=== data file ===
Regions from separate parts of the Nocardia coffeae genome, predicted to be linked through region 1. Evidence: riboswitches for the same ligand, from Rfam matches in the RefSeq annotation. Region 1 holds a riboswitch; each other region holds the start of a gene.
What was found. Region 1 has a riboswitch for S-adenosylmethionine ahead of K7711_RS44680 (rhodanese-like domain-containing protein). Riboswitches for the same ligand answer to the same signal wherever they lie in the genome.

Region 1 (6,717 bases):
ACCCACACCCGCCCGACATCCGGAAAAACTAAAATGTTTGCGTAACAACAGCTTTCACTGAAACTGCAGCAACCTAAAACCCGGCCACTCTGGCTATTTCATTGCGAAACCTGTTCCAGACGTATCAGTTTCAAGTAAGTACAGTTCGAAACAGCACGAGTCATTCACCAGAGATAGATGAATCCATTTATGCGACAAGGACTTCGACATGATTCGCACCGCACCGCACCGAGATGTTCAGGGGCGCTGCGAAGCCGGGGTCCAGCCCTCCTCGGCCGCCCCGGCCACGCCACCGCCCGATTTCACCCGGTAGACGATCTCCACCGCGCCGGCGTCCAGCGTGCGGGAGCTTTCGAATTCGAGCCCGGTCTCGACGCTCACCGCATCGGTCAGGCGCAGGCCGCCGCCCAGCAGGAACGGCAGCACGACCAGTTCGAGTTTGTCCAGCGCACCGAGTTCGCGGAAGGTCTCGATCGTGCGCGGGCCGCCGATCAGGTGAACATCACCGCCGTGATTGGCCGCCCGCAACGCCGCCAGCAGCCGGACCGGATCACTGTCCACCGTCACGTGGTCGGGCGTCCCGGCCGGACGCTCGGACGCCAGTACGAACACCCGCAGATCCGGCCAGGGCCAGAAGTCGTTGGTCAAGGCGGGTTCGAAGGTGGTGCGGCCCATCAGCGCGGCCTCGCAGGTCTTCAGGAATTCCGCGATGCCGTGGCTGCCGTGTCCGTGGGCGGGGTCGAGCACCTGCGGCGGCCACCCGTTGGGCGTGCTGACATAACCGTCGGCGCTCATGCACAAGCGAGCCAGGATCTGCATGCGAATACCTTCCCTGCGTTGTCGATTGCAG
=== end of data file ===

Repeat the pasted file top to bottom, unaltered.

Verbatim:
Regions from separate parts of the Nocardia coffeae genome, predicted to be linked through region 1. Evidence: riboswitches for the same ligand, from Rfam matches in the RefSeq annotation. Region 1 holds a riboswitch; each other region holds the start of a gene.
What was found. Region 1 has a riboswitch for S-adenosylmethionine ahead of K7711_RS44680 (rhodanese-like domain-containing protein). Riboswitches for the same ligand answer to the same signal wherever they lie in the genome.

Region 1 (6,717 bases):
ACCCACACCCGCCCGACATCCGGAAAAACTAAAATGTTTGCGTAACAACAGCTTTCACTGAAACTGCAGCAACCTAAAACCCGGCCACTCTGGCTATTTCATTGCGAAACCTGTTCCAGACGTATCAGTTTCAAGTAAGTACAGTTCGAAACAGCACGAGTCATTCACCAGAGATAGATGAATCCATTTATGCGACAAGGACTTCGACATGATTCGCACCGCACCGCACCGAGATGTTCAGGGGCGCTGCGAAGCCGGGGTCCAGCCCTCCTCGGCCGCCCCGGCCACGCCACCGCCCGATTTCACCCGGTAGACGATCTCCACCGCGCCGGCGTCCAGCGTGCGGGAGCTTTCGAATTCGAGCCCGGTCTCGACGCTCACCGCATCGGTCAGGCGCAGGCCGCCGCCCAGCAGGAACGGCAGCACGACCAGTTCGAGTTTGTCCAGCGCACCGAGTTCGCGGAAGGTCTCGATCGTGCGCGGGCCGCCGATCAGGTGAACATCACCGCCGTGATTGGCCGCCCGCAACGCCGCCAGCAGCCGGACCGGATCACTGTCCACCGTCACGTGGTCGGGCGTCCCGGCCGGACGCTCGGACGCCAGTACGAACACCCGCAGATCCGGCCAGGGCCAGAAGTCGTTGGTCAAGGCGGGTTCGAAGGTGGTGCGGCCCATCAGCGCGGCCTCGCAGGTCTTCAGGAATTCCGCGATGCCGTGGCTGCCGTGTCCGTGGGCGGGGTCGAGCACCTGCGGCGGCCACCCGTTGGGCGTGCTGACATAACCGTCGGCGCTCATGCACAAGCGAGCCAGGATCTGCATGCGAATACCTTCCCTGCGTTGTCGATTGCAG